As winter recedes, migrant songbirds are returning to the Finger Lakes region to nest and raise their young. One Eastern phoebe, however, may not have that chance.
Found in a glue trap meant to capture insects, the small bird was taken to Cornell’s Janet L. Swanson Wildlife Hospital after its rescuers attempted to free the creature from the powerful adhesive.
“Glue traps are bad news,” said Dr. Cynthia Hopf-Dennis, instructor with the Section of Zoological Medicine at the College of Veterinary Medicine. “While we hope that people avoid using these traps entirely, we ask that they do not try to remove animals from the glue themselves. We have adhesive remover that will allow us to more safely and gently free the animals.”
According to the Cornell Laboratory of Ornithology, Eastern phoebes often breed around human structures, where they build mud-based nests under the protection of eaves or ledges – which may explain why this patient got too close to a glue trap.
Unfortunately, the bird suffered an injured leg, and lost all of its tail feathers and most of its primary flight feathers when rescuers attempted to remove it from the trap. Without these crucial feathers, the phoebe will not be able to fly.
“Songbirds are not releasable until all their tail feathers have grown back in,” Hopf-Dennis said. “It usually takes a month for them to grow back.”
The clinical team found that the songbird’s leg was not broken. By gently manipulating the tiny foot, they noted that it was still gripping well, meaning the leg had only been strained.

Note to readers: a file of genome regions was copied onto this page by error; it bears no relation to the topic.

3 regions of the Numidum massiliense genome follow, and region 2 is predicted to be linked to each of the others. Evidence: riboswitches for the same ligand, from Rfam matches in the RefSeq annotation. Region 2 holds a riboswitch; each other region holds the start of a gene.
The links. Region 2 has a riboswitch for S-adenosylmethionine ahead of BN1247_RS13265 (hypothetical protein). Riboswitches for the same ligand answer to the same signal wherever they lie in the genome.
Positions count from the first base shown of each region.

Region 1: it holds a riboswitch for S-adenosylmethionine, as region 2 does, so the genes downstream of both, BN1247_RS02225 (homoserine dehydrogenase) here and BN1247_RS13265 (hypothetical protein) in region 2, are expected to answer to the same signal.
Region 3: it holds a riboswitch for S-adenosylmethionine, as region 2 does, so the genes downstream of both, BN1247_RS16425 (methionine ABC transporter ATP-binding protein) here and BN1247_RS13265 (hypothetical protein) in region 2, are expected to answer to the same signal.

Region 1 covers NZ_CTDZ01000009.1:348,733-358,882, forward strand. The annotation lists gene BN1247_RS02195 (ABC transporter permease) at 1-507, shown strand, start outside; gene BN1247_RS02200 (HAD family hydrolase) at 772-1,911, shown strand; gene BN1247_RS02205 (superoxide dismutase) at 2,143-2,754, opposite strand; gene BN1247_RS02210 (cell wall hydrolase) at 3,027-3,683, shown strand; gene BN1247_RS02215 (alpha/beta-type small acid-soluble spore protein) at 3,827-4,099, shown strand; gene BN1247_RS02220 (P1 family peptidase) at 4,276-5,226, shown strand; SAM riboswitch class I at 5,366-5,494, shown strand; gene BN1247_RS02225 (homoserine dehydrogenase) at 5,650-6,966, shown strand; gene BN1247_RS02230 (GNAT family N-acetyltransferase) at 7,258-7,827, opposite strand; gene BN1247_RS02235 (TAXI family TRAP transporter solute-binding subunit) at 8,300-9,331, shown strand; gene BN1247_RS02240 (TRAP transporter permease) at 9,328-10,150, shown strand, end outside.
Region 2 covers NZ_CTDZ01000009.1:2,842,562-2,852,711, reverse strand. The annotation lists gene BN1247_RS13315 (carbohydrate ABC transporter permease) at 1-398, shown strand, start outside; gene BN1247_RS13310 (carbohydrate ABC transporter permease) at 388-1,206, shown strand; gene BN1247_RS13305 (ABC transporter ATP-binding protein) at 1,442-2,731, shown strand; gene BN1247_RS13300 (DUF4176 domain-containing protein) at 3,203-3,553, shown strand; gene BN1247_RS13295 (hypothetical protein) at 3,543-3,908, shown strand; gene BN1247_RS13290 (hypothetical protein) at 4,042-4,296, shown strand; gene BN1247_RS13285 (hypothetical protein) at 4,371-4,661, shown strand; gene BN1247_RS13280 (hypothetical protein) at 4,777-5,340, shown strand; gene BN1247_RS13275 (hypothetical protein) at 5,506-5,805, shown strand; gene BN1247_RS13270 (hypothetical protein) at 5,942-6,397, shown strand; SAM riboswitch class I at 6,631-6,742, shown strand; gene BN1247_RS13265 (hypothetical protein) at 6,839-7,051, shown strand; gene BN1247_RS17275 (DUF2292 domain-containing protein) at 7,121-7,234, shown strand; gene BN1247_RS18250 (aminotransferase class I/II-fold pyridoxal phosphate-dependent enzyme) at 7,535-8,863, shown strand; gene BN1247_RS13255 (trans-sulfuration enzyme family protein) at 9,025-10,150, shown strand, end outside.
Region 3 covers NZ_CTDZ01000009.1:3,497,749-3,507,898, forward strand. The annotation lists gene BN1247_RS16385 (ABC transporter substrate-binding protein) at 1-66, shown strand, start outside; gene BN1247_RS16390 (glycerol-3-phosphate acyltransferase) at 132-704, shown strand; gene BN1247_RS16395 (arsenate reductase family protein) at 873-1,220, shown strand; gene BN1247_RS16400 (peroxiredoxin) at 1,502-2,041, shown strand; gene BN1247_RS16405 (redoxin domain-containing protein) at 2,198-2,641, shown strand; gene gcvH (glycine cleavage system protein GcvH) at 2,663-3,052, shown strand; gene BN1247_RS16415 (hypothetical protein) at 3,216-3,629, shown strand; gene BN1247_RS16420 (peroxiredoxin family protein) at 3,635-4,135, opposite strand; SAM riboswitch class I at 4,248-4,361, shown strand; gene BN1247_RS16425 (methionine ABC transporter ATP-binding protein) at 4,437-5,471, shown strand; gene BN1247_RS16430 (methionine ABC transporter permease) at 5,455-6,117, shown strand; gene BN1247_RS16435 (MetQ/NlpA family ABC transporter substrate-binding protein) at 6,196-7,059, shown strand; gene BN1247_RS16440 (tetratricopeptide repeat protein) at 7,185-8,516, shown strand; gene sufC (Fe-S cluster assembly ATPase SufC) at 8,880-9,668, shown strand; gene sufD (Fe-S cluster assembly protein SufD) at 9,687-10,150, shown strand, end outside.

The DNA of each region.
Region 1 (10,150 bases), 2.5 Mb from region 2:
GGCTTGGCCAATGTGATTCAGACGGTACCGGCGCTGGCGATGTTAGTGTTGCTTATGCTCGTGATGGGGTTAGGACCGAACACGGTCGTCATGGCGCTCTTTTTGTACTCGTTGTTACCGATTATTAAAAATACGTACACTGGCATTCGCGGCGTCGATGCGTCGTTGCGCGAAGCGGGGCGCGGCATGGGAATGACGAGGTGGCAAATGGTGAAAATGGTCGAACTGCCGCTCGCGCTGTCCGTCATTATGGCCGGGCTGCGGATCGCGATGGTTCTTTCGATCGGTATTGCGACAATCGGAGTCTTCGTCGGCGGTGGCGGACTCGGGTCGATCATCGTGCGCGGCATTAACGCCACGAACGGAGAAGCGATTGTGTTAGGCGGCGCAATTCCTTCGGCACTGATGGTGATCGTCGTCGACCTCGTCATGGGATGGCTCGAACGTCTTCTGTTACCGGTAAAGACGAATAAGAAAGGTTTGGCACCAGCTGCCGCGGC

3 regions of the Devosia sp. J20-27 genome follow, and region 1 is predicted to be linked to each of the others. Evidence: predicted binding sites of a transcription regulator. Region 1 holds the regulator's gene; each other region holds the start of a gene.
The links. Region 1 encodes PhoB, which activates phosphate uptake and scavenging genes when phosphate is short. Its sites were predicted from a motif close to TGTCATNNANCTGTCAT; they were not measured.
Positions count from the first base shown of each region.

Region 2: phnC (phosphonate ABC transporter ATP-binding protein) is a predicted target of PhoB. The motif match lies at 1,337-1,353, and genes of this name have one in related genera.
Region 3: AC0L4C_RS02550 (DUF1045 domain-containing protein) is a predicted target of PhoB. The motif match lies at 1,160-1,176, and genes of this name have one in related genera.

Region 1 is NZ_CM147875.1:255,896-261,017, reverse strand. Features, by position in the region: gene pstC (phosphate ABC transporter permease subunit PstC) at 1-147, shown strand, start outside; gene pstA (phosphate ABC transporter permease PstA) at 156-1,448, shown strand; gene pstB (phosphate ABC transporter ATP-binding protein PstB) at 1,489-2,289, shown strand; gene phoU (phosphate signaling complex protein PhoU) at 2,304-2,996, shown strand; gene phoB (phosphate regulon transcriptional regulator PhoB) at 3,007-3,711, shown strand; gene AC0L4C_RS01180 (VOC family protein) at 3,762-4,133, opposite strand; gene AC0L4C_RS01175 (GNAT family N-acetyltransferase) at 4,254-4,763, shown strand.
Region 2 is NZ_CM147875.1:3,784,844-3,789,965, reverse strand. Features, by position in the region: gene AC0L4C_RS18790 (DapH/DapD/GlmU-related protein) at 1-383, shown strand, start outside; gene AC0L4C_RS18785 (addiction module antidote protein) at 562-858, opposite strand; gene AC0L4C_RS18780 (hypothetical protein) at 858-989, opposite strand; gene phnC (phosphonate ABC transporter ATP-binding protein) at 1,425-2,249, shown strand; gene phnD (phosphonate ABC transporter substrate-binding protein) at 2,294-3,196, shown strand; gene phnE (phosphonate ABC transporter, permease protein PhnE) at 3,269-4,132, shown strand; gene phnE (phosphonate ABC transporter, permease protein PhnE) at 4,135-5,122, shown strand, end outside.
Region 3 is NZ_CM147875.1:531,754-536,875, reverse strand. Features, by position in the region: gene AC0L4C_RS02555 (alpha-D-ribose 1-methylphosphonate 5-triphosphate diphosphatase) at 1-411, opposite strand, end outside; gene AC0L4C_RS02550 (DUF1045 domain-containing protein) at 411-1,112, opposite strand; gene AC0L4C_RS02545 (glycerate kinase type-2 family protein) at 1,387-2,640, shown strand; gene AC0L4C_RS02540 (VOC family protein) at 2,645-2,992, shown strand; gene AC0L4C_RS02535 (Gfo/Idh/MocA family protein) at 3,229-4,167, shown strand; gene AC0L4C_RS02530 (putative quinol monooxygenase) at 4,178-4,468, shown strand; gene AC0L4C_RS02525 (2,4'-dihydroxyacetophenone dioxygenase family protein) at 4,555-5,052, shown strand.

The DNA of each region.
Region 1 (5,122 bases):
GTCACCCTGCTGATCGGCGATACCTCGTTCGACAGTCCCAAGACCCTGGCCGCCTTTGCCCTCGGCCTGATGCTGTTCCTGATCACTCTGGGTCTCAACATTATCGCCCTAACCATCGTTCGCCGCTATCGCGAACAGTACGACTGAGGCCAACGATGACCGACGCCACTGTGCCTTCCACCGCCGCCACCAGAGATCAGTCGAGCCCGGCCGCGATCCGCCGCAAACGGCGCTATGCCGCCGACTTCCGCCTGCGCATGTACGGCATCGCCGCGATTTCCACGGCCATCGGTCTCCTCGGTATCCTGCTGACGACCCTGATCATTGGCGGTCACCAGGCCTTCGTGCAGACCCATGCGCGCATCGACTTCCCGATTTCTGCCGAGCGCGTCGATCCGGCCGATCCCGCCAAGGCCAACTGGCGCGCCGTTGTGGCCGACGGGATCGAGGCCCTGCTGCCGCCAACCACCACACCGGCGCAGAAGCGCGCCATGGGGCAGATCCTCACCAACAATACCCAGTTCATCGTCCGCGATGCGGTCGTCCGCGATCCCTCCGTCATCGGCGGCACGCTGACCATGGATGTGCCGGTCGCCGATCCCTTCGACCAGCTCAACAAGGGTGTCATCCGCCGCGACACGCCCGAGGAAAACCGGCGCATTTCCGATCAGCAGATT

The team also assessed the bird’s hydration status by peeking into its mouth.
“If the saliva is thick and ropy, that means the bird is dehydrated,” Hopf-Dennis said. “Fortunately, the phoebe had not been stuck in the trap for long and had not lost much fluid.”
Other animals are not as fortunate as the little phoebe, however. Glue traps by nature catch everything that comes into contact with them, meaning nonpest animals can easily get caught. According to the Humane Society of the United States, glue-trapped animals are typically left to die of starvation and exhaustion. Others will bite through limbs to attempt to free themselves.
The Cornell wildlife clinical team advocates for preventive measures instead of glue traps.
“An appropriate place for a trap is inside your house,” Hopf-Dennis said. “Ideally, people should try to seal up their homes and possibly call a pest-control professional who can help address the root problem of any infestations.”
If you find an injured wild animal, please call the Janet L. Swanson Wildlife Hospital at (607) 253-3060.
Lauren Cahoon Roberts is director of communications at the College of Veterinary Medicine.